– Just as we have a Food Safety Authority that controls the safety of the food we buy, we took it for granted that a similar control system was available for cigarettes, a product which kills half of its users, says Ryel.

In light of the new evidence these tests provide, Ms Ryel urges the health authorities to act immediately.

– The authorities have to protect people’s lives and health and must act now. Independent measurements have now revealed that Norwegian smokers inhale toxins far exceeding the legal maximum limits. We appeal to the authorities to stop the sale of all illegal cigarettes.

– At the same time, we demand that the authorities establish a system for better monitoring and control of the tobacco industry’s activities. We need to ensure that no tobacco products more toxic than legal levels are sold in Norway, concluded Ms. Ryel.

 

The test results of cigarettes sold in Norway: 

On behalf of the Norwegian Cancer Society, an independent laboratory at the Netherlands National Institute of Public Health and the Environment ran random tests of Norwegian cigarettes. In total, five different brands were tested. The laboratory used the same method as officially required, but with an important adjustment: for the tests methods and results to be more accurate, small ventilation holes on the cigarette filters were covered – just as smokers do in practice with their fingers and lips.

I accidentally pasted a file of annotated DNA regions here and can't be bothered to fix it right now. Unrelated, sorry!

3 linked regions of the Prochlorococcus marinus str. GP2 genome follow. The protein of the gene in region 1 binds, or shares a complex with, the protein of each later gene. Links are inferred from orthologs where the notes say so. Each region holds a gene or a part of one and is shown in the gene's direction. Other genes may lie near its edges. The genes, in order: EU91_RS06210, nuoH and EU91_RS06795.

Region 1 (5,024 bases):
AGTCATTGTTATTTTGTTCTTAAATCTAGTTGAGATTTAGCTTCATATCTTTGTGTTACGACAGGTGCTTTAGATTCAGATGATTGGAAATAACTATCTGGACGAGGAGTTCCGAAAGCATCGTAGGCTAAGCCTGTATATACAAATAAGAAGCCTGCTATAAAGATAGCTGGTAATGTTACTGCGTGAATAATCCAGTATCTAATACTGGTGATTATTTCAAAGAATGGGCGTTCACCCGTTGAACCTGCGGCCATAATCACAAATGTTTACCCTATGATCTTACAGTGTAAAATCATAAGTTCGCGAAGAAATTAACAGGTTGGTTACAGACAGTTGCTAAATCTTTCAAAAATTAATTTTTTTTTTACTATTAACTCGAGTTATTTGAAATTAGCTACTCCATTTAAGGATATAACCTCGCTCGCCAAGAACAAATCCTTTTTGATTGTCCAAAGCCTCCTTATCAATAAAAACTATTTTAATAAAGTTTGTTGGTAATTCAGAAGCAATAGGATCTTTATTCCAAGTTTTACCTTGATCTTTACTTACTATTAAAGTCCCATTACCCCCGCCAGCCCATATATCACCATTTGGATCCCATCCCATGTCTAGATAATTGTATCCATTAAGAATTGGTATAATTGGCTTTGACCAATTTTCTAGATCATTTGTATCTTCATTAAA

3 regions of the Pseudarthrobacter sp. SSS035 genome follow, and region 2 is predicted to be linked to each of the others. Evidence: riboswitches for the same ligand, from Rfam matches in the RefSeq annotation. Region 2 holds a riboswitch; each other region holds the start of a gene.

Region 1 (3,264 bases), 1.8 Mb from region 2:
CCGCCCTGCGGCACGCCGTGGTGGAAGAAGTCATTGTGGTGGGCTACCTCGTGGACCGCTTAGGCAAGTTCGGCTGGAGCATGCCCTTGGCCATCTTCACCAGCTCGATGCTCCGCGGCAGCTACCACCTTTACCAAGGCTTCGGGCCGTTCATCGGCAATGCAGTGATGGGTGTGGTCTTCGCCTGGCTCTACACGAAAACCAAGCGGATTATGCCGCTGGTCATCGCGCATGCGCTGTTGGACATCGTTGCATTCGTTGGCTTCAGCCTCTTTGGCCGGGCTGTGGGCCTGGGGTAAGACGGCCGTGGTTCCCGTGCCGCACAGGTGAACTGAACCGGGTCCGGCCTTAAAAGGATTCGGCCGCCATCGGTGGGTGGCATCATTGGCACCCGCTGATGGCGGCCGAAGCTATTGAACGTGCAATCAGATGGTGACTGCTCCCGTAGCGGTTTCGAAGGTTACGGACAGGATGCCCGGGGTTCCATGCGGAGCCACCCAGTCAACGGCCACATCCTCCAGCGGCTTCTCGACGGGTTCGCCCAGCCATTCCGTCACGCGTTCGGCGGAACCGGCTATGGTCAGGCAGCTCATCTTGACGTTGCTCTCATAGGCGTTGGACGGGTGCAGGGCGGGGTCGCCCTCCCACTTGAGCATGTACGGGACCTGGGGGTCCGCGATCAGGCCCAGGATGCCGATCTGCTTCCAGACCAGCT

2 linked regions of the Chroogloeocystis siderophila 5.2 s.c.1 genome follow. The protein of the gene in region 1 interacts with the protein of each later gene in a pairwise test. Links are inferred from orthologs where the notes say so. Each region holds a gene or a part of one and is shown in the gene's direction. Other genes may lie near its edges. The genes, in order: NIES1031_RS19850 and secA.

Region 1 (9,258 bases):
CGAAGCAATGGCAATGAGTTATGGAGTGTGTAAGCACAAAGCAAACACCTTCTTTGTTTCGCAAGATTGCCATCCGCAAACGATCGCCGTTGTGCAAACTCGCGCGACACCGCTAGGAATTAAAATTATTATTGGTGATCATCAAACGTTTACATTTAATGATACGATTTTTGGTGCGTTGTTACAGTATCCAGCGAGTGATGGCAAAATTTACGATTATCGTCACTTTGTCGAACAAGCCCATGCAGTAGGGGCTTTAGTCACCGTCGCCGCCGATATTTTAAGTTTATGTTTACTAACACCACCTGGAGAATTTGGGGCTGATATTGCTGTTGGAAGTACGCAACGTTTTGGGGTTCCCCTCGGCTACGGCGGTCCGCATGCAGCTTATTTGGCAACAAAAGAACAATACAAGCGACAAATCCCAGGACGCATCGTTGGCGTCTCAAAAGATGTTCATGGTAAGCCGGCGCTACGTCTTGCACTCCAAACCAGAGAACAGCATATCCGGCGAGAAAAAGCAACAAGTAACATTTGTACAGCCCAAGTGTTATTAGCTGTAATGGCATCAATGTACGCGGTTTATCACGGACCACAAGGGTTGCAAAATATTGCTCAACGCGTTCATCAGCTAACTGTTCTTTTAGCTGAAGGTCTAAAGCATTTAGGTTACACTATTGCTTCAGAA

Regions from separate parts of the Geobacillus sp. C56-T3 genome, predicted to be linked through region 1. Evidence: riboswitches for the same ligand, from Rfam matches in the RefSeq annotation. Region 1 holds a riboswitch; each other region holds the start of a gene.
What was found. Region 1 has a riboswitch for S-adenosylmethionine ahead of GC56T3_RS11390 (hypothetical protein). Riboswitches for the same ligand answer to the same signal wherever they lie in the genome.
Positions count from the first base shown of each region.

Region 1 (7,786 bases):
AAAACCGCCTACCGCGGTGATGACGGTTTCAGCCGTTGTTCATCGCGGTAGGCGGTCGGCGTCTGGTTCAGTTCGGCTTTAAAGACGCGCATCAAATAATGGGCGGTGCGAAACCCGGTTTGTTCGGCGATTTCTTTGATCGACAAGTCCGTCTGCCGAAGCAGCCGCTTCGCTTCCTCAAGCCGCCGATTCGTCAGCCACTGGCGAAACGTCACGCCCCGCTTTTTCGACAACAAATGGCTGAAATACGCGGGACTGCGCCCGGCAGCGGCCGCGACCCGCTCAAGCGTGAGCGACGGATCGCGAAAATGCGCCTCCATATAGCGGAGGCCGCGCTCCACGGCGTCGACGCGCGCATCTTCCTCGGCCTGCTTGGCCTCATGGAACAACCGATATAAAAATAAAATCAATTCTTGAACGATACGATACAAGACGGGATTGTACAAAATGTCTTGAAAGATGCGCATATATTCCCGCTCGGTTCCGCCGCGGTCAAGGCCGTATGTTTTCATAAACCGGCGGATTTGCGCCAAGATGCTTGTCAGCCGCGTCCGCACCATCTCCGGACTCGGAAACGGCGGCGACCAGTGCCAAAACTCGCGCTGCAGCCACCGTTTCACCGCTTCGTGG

Test results:

 

Brand Levels of Tar from the ingredient labelling on the package Levels of Tar measured with covered ventilation holes Deviation
Prince red 10 mg, 14,0 mg + 40 %  – Illegal
Prince white 8,0 mg 12,3 mg + 53,8 %Illegal
Marlboro red 10,0 mg 13,5 mg + 35 % – Illegal
Marlboro gold 8,0 mg 10,6 mg + 32,5 % Illegal
Kent white 1,0 mg 6,8 mg + 580,0 %
 

Over legal limits: 10 mg tar is the legal limit. Four out of five brands are over the legal limits of tar when the ventilation holes are covered.

 

 

Brand Levels of Nicotine from the ingredient labelling on the package Levels of Nicotine measured with covered ventilation holes Deviation
Prince red 0,9 mg 1,11 mg + 23,3 % Illegal
Prince white 0,7 mg 0,95 mg + 35,7 %
Marlboro red 0,8 mg 0,87 mg + 8,7 %
Marlboro gold 0,6 mg 0,73 mg + 21,7 %
Kent white 0,1 mg 0,59 mg + 490,0 %
 

Over legal limit: 1 mg nicotine is the legal limit. Prince Red is over the legal limit when the
ventilation holes are covered.

Brand Level of Carbon monoxide from the ingredient labelling on the package Level of Carbon Monoxide  measured with covered ventilation holes Deviation
Prince red 9,0 mg 14,7 mg + 63,3 % Illegal
Prince White 8,0 mg 14,3 mg + 78,8 % Illegal
Marlboro red 10,0 mg 14,4 mg + 44,0 % Illegal
Marlboro gold 9,0 mg 11,6 mg + 28,9 % Illegal
Kent White 2,0 mg 10,9 mg + 445,0 % Illegal
 

Over legal limits: 10 mg Carbon Monoxide is the legal level. All brands are illegal when the       ventilation holes are covered.